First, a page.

Mel Thillens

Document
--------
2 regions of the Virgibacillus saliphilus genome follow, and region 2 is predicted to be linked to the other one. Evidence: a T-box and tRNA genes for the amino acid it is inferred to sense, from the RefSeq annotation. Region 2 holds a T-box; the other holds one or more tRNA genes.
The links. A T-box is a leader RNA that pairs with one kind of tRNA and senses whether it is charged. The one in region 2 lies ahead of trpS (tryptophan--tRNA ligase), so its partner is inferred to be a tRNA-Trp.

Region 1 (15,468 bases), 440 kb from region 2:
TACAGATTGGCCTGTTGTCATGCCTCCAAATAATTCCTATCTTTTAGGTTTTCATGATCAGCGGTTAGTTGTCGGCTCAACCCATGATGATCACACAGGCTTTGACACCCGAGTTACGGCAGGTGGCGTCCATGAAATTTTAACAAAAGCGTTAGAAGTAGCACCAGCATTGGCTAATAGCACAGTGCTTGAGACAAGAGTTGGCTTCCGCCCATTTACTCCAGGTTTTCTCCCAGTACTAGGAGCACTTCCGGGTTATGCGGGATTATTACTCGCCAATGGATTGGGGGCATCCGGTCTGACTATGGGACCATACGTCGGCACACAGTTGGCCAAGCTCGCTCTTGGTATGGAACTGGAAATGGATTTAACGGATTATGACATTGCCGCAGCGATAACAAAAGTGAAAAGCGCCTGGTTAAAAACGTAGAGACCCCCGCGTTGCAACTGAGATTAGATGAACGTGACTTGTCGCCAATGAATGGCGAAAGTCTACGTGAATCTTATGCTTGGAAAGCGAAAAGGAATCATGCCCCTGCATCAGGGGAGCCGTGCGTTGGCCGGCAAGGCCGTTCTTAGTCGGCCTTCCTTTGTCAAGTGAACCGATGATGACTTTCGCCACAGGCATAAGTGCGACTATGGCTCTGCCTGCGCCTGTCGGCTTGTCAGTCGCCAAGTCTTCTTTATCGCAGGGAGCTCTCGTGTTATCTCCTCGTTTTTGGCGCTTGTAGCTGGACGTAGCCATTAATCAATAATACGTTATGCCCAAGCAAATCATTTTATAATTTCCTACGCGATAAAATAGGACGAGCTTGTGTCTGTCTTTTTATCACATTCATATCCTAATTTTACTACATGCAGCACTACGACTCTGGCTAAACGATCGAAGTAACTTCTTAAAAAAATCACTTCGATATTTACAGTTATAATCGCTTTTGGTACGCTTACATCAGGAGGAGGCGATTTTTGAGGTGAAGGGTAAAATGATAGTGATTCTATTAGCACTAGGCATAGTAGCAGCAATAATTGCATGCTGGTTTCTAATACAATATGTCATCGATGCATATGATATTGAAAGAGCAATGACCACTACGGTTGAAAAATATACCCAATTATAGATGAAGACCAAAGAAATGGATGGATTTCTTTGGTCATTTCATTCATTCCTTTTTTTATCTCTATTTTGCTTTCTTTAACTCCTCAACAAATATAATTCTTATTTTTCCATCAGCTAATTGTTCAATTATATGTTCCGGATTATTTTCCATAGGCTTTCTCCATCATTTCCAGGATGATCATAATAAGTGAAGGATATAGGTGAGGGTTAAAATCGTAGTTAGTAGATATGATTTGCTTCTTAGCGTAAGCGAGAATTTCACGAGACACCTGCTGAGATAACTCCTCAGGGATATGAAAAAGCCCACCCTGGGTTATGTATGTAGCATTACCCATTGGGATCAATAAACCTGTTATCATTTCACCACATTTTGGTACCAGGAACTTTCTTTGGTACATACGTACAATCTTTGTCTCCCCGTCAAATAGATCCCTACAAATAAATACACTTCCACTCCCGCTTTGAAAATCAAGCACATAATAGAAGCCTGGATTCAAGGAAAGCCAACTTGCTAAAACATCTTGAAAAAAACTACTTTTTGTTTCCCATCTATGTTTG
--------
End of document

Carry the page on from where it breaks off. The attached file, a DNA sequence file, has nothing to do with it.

Mel created the Northtown softball field at Devon and Kedzie that everyone could enjoy in 1938. It was due to a suggestion by his brother Ferdy because there were no fields safe to play this popular sport. He added lights (oldest in Chicago) and his diamond became the site of the best men and women games/tournaments and round robin pot games in Chicago. The Northtown League was a tremendous success averaging 4,000 viewers per night until 1951. In fact some doubleheaders attracted more people than Sox games. Both his men’s and women’s Thifien’s Checkcashers were one of the best teams from the Northside. He was a supporter for the women’s game too, including the professional baseball league during WW.II and ladies pro softball in the 50’s. The best pitchers like Vivan Bates made $500 a week. His children’s softball and baseball clinics and support of little league baseball are legendary. When he switched to baseball for kids 10,000 boys tried out for his league’s teams. Chicago’s only Williamsport Little League World Series finalist were from the now renamed Thillens Stadium in 1952. Most kids in Chicago have played or dreamed of playing there. The first centerfield camera shot was from his park on WGN by Jack Brickhouse. Thillen’s Stadium was the site of the first 16” ASA Nationals in 1964 televised on the Wide World of Sports. The beautifully maintained landmark is still used today for games and benefits due to the family generosity and commitment to amateur sports. Born in 1914, survived by his wife Dorsi, two children and Ferdy.